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What Are Sports NFTs?

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Nila Lê

Blockchain technology is transforming sports collectibles. Here’s how you can get on board.

There’s no shortage of reasons to take up sports collectables as a hobby. Some participate in the pastime because they’re fans of an athlete or professional sports team, while others enjoy the social aspect of trading with fellow collectors to build impressive sets.

Fans of sports collectables have filled their shelves with cards, game-used items, apparel, and more for over a century — and in that time, collecting has more or less stayed the same. But the web3 revolution has brought a bold new approach to sports collectibles, offering a fascinating twist on the hobby. Sports NFTs, made possible by the power of blockchain technology, are empowering anyone to build collections of fractional stakes in sports collectables and develop valuable portfolios that are fun and potentially profitable. Keep reading to learn how sports NFTs work, how to buy and sell them, and which collections could be the most lucrative in the future.

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What is a Sports NFT?

Types of Sports NFTs

Digitally Native Sports NFTs

On-Chain Collectible Trading Cards

Where To Buy Sports NFTs

Physical-Backed Exchanges

OpenSea

Official League ExchangesNew call-to-action

What is a Sports NFT?

Sports NFTs are tokenized assets that represent either real-world sports collectibles or ownership of a digitally native asset. Each token can correspond to an individual asset itself, or a fractionalized share of an asset — the latter case allowing for more accessible trading of physical collectibles that might otherwise be too expensive for most collectors to own.

Sports NFTs are a type of NFT, which stands for Non-Fungible Token and refers to an individual token on a blockchain that can’t be replicated. Cryptocurrency tokens such as Bitcoin and Ethereum are fungible — one Bitcoin is functionally identical to another, so both Bitcoins carry the same value and can be used as money. Being non-fungible means NFTs are unique, one-of-a-kind tokens, though their provenance is backed up by the same blockchain technology.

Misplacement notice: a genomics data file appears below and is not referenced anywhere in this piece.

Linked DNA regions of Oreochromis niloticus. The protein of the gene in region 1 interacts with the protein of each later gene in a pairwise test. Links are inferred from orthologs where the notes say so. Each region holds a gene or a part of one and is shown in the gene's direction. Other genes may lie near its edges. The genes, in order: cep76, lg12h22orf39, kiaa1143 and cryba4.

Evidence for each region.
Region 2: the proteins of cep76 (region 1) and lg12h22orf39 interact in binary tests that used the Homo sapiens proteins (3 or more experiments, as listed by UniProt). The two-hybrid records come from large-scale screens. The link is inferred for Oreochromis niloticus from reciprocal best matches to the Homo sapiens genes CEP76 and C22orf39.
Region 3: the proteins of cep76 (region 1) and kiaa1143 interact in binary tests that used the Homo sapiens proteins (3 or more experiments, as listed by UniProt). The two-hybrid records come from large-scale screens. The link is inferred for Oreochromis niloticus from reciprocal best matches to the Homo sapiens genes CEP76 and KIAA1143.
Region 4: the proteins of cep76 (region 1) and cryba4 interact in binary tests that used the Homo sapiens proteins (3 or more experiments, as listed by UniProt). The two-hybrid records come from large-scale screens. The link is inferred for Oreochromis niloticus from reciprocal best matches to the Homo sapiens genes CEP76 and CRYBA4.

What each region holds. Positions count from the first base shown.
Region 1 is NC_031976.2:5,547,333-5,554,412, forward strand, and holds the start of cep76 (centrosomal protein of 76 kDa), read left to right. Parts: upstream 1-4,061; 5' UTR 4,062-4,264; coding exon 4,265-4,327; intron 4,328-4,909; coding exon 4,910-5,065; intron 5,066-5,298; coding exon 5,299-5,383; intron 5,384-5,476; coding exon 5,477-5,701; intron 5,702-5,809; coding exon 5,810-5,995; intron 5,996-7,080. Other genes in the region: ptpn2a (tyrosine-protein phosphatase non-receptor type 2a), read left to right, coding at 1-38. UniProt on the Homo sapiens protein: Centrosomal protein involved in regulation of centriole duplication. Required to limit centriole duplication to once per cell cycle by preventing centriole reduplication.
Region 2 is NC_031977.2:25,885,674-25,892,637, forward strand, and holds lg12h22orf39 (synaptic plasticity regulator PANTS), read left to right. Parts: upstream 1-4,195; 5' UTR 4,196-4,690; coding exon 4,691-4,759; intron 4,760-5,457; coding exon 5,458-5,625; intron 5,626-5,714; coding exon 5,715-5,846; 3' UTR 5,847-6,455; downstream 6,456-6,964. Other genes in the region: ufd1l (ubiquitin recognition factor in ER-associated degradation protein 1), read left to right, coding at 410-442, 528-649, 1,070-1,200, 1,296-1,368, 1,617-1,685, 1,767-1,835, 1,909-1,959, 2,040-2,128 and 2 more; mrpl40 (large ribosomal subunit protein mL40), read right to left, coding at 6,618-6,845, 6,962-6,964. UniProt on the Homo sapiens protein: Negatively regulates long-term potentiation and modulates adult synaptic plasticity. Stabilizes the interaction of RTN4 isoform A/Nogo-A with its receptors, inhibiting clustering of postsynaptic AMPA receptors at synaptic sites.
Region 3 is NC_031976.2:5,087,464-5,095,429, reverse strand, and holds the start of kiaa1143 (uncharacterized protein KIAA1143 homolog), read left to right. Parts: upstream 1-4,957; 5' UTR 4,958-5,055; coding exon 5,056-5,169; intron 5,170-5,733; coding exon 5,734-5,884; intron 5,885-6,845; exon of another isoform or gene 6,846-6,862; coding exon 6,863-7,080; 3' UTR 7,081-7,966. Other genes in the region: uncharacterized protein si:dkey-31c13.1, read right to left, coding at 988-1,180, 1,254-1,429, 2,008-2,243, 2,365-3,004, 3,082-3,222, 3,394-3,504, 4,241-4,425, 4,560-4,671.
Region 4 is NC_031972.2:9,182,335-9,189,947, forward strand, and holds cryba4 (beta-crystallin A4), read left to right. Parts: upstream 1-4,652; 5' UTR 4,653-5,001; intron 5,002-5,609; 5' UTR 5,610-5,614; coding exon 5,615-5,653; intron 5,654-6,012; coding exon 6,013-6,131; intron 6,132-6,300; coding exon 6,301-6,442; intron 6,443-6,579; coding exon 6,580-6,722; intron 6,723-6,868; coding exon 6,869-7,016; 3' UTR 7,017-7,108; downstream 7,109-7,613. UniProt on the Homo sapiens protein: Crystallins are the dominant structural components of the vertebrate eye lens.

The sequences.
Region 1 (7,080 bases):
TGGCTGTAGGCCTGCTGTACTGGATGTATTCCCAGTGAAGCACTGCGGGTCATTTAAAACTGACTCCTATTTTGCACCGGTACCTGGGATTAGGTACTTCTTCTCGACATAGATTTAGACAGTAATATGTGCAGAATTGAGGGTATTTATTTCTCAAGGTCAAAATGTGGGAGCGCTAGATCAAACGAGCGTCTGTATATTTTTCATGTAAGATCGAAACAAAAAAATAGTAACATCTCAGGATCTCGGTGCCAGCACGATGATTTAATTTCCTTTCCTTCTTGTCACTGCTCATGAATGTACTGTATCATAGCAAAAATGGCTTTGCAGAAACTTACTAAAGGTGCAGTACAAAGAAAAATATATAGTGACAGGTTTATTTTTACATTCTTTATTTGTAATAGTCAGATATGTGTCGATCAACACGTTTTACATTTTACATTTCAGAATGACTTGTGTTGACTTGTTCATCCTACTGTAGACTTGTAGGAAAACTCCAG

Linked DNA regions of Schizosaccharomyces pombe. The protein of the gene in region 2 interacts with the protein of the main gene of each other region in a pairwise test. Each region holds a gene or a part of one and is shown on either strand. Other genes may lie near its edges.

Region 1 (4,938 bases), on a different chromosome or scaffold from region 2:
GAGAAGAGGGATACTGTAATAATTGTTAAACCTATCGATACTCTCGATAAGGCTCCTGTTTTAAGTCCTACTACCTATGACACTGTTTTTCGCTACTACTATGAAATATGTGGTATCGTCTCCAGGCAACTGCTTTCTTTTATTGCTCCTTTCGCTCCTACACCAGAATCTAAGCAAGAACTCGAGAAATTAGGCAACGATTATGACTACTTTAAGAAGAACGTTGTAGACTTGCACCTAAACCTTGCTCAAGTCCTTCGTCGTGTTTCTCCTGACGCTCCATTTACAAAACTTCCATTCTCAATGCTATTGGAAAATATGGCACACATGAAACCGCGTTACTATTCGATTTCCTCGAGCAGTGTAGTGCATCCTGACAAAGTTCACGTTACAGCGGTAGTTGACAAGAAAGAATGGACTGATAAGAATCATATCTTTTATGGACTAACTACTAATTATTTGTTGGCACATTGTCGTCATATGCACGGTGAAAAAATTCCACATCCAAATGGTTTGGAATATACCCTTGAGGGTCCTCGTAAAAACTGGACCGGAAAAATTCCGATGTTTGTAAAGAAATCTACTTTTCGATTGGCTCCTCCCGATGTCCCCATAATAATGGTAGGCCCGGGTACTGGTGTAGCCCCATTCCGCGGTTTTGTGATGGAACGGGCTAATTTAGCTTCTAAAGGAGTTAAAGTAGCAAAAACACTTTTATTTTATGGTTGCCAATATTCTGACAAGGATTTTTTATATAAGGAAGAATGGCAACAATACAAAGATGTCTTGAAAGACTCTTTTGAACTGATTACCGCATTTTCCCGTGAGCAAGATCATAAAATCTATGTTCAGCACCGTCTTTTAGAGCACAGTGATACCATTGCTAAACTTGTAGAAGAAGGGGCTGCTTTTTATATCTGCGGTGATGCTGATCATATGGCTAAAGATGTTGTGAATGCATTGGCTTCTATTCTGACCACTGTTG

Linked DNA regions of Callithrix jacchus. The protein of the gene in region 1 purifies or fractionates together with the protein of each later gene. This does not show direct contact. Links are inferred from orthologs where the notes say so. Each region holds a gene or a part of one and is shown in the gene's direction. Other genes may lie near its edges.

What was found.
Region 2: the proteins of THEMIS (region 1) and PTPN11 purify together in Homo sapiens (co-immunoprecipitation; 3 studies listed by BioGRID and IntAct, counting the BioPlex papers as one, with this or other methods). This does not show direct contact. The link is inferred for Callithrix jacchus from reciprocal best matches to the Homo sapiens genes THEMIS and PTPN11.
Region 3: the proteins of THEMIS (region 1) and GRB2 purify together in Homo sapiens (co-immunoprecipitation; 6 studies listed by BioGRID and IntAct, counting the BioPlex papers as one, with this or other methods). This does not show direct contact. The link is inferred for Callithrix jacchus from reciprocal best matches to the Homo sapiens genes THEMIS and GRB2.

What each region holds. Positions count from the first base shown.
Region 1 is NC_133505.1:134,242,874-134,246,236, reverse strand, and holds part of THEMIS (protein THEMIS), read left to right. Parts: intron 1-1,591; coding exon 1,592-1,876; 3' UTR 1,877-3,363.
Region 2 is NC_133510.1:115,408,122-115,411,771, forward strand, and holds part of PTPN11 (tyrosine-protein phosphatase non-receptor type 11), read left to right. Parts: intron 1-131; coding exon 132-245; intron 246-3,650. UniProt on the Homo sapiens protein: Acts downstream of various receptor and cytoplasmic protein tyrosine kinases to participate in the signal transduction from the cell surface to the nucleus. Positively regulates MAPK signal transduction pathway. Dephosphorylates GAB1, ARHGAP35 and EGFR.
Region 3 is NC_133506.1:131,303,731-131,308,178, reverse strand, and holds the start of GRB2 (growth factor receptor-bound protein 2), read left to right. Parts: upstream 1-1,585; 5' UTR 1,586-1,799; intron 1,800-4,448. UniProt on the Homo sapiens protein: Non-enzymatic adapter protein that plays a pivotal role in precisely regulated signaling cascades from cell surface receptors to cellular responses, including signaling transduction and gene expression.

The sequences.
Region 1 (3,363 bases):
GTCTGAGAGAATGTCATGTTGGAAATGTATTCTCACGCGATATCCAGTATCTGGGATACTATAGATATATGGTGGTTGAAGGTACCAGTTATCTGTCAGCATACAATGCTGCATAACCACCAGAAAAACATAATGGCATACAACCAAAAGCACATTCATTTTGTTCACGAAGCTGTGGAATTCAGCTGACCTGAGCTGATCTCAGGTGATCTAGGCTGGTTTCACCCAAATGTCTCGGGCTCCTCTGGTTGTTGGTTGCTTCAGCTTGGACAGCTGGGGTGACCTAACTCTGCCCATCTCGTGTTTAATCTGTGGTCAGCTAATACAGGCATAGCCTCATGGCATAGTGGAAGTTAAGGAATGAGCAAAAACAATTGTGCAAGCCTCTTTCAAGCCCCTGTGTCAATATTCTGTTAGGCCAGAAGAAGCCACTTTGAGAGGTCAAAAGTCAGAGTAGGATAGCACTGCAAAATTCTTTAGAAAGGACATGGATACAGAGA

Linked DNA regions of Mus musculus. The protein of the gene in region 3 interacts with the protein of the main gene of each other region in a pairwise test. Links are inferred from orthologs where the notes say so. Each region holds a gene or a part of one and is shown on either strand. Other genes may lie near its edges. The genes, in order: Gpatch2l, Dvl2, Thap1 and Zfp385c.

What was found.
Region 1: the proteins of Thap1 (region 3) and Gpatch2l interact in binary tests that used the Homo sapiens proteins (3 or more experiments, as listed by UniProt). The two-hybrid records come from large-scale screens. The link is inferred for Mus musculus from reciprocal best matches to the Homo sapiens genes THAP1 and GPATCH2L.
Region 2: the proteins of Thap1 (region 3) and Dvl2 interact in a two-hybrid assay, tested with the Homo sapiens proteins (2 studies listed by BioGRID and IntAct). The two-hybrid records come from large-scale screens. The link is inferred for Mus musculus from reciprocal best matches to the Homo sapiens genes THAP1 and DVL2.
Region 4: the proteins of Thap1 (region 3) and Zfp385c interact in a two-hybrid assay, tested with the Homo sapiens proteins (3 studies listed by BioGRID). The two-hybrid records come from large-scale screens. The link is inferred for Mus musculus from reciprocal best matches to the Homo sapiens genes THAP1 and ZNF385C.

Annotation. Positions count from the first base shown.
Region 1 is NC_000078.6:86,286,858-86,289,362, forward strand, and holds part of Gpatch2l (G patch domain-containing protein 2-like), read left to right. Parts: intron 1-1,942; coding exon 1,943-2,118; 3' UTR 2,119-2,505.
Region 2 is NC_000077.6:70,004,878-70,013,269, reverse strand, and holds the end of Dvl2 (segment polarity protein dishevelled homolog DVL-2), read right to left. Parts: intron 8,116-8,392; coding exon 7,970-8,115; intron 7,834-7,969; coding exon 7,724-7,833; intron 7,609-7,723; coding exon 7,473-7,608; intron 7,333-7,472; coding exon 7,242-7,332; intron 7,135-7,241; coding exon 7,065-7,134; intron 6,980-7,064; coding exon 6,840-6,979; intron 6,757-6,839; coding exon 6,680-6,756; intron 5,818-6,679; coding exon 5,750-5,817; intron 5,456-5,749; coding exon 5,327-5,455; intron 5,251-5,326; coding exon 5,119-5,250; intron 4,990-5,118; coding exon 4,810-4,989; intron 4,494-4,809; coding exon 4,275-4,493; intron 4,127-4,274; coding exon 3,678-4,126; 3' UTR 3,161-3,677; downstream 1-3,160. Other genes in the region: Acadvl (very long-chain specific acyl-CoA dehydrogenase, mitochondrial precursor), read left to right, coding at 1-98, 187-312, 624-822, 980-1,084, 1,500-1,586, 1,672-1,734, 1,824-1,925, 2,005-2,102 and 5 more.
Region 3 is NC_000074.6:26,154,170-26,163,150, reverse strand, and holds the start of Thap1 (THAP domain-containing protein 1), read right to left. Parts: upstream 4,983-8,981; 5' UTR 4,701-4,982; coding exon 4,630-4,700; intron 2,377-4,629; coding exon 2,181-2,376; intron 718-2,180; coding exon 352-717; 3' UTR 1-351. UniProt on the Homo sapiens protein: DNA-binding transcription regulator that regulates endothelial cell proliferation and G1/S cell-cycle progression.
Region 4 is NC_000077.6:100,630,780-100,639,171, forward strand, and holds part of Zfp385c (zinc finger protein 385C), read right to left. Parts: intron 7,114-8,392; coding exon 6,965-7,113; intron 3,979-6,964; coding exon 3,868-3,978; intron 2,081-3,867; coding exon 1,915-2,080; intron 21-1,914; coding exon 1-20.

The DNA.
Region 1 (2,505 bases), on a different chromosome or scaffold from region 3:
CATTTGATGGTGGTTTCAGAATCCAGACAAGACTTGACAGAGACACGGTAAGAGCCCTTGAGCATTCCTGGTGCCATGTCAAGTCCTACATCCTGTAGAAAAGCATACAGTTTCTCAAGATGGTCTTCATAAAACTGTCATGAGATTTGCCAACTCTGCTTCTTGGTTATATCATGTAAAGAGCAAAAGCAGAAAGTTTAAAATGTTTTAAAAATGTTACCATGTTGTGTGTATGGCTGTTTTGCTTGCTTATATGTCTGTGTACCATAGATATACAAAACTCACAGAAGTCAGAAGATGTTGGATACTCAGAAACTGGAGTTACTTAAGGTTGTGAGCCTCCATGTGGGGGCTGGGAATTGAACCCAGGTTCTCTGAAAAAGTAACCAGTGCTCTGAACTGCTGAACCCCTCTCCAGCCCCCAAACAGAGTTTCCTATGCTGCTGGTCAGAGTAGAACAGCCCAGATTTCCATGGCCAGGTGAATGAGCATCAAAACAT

Blockchains are decentralized peer-to-peer public ledgers that are secured with cryptography. Everyone who mines or holds cryptocurrency related to a blockchain contributes to its security. Additionally, the public nature of blockchains means every transaction on the chain can be traced. You can learn more about how blockchain works by reading the original Bitcoin whitepaper written by Satoshi Nakamoto.

To understand the difference between cryptocurrency and sports NFTs, consider a numbered and graded collectible sports card. Even if there are several other printings of this card, the specific grade and number of one card renders it non-fungible — it cannot be duplicated, and any similar cards will have different values than this specific card. Sports NFTs function the same way; the biggest difference is that blockchain technology is used to account for their ownership.

Types of Sports NFTs

As mentioned above, there are essentially two types of NFT sports collectibles: NFTs that represent digitally native assets, and NFTs that represent real-world assets:

Digitally Native Sports NFTs

One of the biggest success stories in sports NFTs is NBA Top Shot. These are NFT highlights of noteworthy moments in NBA games, like Houston Rockets rookie Jalen Green’s layup on October 20, 2021 — the idea is you own the moment itself, rather than a physical good associated with it, though this is typically represented in the form of an image or brief video. Over $400 million worth of NFTs were sold on this platform in February and March 2021, making it one of the most lucrative and successful projects in digital sports collectibles.

The biggest benefit of a digitally native sports NFT is its versatility. While traditional trading cards have a photo, some stats, and maybe a patch or autograph, NFTs allow fans to collect memorabilia dedicated to more conceptual aspects of the game. For another example, look at this OpenSea collection made by the San Antonio Spurs with hand-drawn plays from Coach Pop.

On-Chain Collectible Trading Cards

Another type of sports NFT involves taking physical collectibles and creating an asset that represents its ownership on the blockchain. An intermediary securely stores the collectible in a physical location and then creates its blockchain token counterpart, to be resold later. The biggest benefit to this method is it allows users to own portions of a valuable card, which is an affordable way to build a portfolio of valuable sports memorabilia.